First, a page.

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- Feb 09 2017
15 Signs Your Child has OCD & What You Can Do Next OCD is a silent disease that may cause
OCD is a silent disease that may cause intense distress to children and people around them might not even catch a whiff of it. Obsessive compulsive disorder had brought under its fold around 2-3% of preteen and teen children.
While a lot of these cases may be minor, detecting the presence of this disorder is pivotal, as we as parents will never be able to gauge to what intensity a child may get affected in the future.
What Is OCD?
The full form speaks volume about what the disease is. Obsessive compulsive disorder- an obsession that will make someone do an unnatural chore due to intense compulsion. In psychology jargon, OCD is classified amongst anxiety disorders, and rightly so.
In some cases, the anxiety and distress caused by not getting your ‘thought’s way’ are immense, immense enough to drive one insane.
If we’ve got your ‘worry’ sensors ringing, please be at ease. Your child may suffer from any intensity of OCD and with the right counseling and treatment; it will not affect him from living a normal life, or even achieving great success in the future.
One of the best aviation engineers in history, Howard Hughes, was also a victim of OCD.
What Does OCD Do?
Earlier, we mentioned that an OCD victim suffers from anxiety caused by not getting one’s ‘thought’s way’. Let us elaborate.
An OCD patient hears ‘voices’ in his head. It is not as bad as we make it sound; it is just that his mind will tell him to do compulsive chores which might not have any reasoning behind it.
Here are a few compulsions commonly seen in OCD patients-
- Fear Of Contamination- One primary trait seen in OCD patients is the fear of contamination. One might wonder how this is negative or different from normal human beings, but it is the intensity that needs to be taken note of.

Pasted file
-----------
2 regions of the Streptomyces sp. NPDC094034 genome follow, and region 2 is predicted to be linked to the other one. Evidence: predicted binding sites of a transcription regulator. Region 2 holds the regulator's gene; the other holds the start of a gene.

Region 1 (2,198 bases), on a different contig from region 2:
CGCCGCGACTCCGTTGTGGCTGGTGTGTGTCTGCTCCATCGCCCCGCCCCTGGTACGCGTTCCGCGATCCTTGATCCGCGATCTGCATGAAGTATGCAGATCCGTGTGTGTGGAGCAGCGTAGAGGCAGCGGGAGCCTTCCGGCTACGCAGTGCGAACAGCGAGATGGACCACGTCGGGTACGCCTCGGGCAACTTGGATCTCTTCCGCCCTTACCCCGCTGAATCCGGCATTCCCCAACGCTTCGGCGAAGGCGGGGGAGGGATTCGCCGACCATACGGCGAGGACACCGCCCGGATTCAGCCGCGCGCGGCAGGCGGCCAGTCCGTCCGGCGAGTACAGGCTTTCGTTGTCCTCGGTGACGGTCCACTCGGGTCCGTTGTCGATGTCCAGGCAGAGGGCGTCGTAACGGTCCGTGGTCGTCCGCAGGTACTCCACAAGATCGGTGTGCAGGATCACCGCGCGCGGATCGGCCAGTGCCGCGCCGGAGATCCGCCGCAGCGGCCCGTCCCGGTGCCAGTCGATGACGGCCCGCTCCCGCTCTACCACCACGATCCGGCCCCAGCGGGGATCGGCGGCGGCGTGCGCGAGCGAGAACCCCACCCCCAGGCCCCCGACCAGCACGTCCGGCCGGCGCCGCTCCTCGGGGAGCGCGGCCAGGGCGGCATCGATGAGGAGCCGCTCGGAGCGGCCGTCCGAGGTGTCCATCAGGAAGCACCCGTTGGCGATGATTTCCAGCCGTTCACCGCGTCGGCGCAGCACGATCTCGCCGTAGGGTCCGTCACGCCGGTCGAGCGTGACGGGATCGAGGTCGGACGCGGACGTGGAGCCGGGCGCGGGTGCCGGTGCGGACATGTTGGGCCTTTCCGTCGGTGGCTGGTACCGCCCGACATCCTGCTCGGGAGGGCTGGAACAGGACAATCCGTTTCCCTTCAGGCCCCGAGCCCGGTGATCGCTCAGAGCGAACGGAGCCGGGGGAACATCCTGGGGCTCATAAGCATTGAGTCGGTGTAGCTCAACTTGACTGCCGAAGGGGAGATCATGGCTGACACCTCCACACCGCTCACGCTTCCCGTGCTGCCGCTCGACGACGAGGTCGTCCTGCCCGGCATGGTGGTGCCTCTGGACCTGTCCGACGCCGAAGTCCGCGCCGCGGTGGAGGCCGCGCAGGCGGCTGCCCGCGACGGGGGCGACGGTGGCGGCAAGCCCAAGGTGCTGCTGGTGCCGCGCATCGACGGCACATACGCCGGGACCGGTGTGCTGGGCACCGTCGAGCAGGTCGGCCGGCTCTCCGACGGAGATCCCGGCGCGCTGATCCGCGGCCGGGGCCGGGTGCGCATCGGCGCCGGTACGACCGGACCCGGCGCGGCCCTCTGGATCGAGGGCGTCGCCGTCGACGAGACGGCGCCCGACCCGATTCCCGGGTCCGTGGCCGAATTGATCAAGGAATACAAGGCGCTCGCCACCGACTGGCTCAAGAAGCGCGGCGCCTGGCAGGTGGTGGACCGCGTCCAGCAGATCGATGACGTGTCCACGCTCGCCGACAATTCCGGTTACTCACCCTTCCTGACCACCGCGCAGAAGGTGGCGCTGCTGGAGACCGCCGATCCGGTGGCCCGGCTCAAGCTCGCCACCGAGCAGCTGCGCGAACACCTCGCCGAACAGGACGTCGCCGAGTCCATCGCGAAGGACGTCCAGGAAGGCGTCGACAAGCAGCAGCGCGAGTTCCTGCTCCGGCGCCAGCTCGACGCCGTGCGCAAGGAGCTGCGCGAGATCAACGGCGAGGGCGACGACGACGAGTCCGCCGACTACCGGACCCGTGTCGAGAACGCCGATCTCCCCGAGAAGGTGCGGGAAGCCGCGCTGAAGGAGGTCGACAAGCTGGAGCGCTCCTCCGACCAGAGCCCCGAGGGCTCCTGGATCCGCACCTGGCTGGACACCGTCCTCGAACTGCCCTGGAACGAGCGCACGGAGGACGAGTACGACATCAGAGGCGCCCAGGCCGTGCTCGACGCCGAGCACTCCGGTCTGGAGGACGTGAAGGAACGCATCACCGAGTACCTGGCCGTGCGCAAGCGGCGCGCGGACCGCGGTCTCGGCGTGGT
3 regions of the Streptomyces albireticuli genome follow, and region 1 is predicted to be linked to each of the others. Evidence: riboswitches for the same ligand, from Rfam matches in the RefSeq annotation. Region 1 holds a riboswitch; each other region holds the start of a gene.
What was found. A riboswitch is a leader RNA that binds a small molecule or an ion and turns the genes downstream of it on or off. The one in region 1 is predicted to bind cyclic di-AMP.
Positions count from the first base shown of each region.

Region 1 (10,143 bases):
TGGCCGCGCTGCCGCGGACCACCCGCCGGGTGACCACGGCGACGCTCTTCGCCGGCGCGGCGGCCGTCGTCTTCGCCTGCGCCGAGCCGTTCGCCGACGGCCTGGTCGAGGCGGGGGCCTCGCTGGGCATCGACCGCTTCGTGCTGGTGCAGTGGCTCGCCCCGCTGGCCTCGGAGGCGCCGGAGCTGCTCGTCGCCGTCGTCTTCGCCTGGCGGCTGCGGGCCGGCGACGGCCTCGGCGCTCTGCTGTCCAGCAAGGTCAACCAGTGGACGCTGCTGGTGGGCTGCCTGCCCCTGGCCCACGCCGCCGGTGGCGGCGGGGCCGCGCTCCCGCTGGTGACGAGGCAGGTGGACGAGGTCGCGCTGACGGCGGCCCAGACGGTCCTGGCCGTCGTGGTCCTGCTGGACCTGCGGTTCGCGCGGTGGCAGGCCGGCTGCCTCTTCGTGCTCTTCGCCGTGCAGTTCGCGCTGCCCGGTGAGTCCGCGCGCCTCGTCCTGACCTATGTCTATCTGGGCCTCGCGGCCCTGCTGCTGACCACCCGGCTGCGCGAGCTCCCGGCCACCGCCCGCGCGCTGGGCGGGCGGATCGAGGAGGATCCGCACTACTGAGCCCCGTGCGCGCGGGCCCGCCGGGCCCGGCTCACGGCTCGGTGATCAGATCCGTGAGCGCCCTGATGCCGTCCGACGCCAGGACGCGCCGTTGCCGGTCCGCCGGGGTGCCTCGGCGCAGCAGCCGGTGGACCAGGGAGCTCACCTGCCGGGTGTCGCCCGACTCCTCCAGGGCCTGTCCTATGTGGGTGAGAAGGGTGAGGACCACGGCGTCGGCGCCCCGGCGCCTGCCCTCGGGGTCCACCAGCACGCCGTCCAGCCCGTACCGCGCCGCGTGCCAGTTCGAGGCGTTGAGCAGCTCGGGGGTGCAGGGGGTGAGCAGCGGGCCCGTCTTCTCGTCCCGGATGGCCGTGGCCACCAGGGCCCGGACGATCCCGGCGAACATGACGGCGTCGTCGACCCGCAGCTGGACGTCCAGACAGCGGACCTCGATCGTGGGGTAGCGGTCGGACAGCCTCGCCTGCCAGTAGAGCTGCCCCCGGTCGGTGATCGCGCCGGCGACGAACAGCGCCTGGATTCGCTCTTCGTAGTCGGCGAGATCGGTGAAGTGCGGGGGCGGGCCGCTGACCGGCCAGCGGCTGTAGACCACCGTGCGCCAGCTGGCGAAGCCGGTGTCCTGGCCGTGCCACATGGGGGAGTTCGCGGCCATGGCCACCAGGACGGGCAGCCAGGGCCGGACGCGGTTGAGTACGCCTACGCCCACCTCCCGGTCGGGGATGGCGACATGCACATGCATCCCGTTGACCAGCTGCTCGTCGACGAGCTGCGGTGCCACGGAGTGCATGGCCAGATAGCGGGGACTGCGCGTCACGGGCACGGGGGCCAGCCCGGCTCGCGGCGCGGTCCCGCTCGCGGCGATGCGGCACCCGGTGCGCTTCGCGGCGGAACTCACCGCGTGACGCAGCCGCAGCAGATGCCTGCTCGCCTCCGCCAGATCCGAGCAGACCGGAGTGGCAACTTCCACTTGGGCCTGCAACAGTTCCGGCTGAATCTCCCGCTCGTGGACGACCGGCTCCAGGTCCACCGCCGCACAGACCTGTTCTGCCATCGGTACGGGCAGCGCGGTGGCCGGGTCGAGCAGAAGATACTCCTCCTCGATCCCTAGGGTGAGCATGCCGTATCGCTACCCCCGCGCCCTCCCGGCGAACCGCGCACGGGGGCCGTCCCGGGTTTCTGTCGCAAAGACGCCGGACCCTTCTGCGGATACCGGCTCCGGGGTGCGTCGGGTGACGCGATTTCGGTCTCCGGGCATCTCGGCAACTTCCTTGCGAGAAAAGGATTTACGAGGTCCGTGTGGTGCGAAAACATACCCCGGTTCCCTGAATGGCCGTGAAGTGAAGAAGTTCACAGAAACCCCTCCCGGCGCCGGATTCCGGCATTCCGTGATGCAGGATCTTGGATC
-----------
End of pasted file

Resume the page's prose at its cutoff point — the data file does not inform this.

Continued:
Sufferers of OCD of this kind are extremely afraid of either something or everything getting contaminated. These ‘things’ can range from either the fear of contamination of oneself to the fear of contamination of the whole room or a place.
They might also be afraid of unhygienic food, towels and other items of daily use.
- Fear Of Things Being Out Of Pattern- This fear is a rather peculiar, which fortunately, makes it easy to detect. An OCD patient might feel compulsive to put things back in pattern as they were supposed to be, or simply make patterns out of objects without any pattern.
There have been recorded cases of people arranging aisles in a supermarket because it made them feel ‘uncomfortable’. They may also ask for their food to be brought to them in a particular pattern, or they may prefer to have the furniture around their home arranged in a pattern they are comfortable with.
- Hoarding- Another manifestation of OCD is hoarding. People who come under this like to accumulate things, irrespective of their necessity, viability or use. You might find a person holding onto movie tickets or shopping bills, just because they didn’t want to throw them away.